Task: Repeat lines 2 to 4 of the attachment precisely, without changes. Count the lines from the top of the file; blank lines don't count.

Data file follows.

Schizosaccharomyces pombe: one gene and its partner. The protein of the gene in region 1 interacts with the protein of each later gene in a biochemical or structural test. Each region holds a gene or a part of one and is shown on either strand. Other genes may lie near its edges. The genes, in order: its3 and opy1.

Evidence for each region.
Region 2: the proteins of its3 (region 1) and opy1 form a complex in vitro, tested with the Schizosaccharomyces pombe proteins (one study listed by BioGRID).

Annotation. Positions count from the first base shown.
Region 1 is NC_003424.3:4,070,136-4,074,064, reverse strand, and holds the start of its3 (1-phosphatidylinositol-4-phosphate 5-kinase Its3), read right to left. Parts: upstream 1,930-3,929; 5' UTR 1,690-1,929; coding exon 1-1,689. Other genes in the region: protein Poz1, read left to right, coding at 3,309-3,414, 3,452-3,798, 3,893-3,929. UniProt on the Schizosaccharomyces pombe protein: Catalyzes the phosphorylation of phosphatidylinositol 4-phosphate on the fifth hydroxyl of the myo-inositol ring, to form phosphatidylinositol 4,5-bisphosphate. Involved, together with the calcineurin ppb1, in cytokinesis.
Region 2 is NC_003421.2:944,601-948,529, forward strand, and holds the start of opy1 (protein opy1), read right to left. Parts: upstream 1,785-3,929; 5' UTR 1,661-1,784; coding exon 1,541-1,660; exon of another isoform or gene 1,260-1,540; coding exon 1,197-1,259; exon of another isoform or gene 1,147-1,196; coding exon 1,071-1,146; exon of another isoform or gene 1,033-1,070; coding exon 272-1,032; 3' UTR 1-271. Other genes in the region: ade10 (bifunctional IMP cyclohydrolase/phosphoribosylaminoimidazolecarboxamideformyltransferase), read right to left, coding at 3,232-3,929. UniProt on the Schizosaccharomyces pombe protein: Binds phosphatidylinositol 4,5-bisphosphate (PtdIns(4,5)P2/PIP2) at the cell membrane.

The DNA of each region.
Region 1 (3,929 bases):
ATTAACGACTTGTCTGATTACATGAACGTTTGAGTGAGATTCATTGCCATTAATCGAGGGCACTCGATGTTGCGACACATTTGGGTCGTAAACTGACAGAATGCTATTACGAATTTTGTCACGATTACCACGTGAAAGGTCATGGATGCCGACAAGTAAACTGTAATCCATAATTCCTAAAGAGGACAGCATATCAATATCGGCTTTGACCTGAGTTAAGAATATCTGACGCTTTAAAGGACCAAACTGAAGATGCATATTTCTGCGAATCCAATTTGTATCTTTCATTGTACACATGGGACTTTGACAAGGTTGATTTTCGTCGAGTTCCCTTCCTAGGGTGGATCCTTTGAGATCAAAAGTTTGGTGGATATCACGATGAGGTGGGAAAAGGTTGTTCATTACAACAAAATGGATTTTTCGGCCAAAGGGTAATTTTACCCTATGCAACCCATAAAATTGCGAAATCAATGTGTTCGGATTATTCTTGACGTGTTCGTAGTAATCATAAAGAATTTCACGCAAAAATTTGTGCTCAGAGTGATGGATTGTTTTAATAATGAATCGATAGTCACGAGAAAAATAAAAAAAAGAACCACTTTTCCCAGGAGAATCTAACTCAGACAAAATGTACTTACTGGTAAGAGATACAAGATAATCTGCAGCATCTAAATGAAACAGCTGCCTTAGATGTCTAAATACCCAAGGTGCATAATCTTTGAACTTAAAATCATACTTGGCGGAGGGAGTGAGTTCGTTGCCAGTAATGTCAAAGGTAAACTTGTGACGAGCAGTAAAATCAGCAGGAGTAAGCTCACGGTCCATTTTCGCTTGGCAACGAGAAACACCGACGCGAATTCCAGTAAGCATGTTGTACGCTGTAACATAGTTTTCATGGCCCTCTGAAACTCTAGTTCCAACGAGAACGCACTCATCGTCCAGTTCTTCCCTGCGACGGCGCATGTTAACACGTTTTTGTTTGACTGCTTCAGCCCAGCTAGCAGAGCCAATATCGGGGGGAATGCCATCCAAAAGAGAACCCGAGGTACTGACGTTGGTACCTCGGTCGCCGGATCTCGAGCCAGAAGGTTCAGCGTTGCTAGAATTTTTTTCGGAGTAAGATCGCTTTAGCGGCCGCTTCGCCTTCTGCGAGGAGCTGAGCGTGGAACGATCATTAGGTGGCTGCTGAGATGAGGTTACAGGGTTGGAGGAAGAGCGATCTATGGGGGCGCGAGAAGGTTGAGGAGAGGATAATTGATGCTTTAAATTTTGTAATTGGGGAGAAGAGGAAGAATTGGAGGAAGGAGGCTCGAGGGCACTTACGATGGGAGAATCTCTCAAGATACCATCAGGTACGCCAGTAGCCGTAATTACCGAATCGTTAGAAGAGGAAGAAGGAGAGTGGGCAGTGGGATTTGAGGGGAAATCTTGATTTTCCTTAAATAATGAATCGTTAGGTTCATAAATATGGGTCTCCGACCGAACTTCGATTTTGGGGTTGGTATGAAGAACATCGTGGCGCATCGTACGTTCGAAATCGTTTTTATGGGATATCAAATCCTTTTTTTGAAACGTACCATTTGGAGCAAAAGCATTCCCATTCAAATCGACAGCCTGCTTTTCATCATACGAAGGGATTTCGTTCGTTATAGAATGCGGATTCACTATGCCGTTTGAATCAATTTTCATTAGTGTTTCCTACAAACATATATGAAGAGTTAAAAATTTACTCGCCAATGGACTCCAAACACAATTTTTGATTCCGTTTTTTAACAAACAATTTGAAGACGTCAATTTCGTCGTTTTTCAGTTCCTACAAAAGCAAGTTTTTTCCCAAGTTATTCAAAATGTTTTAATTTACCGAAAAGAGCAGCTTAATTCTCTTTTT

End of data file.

Evidence for each region.
Region 2: the proteins of its3 (region 1) and opy1 form a complex in vitro, tested with the Schizosaccharomyces pombe proteins (one study listed by BioGRID).

Annotation. Positions count from the first base shown.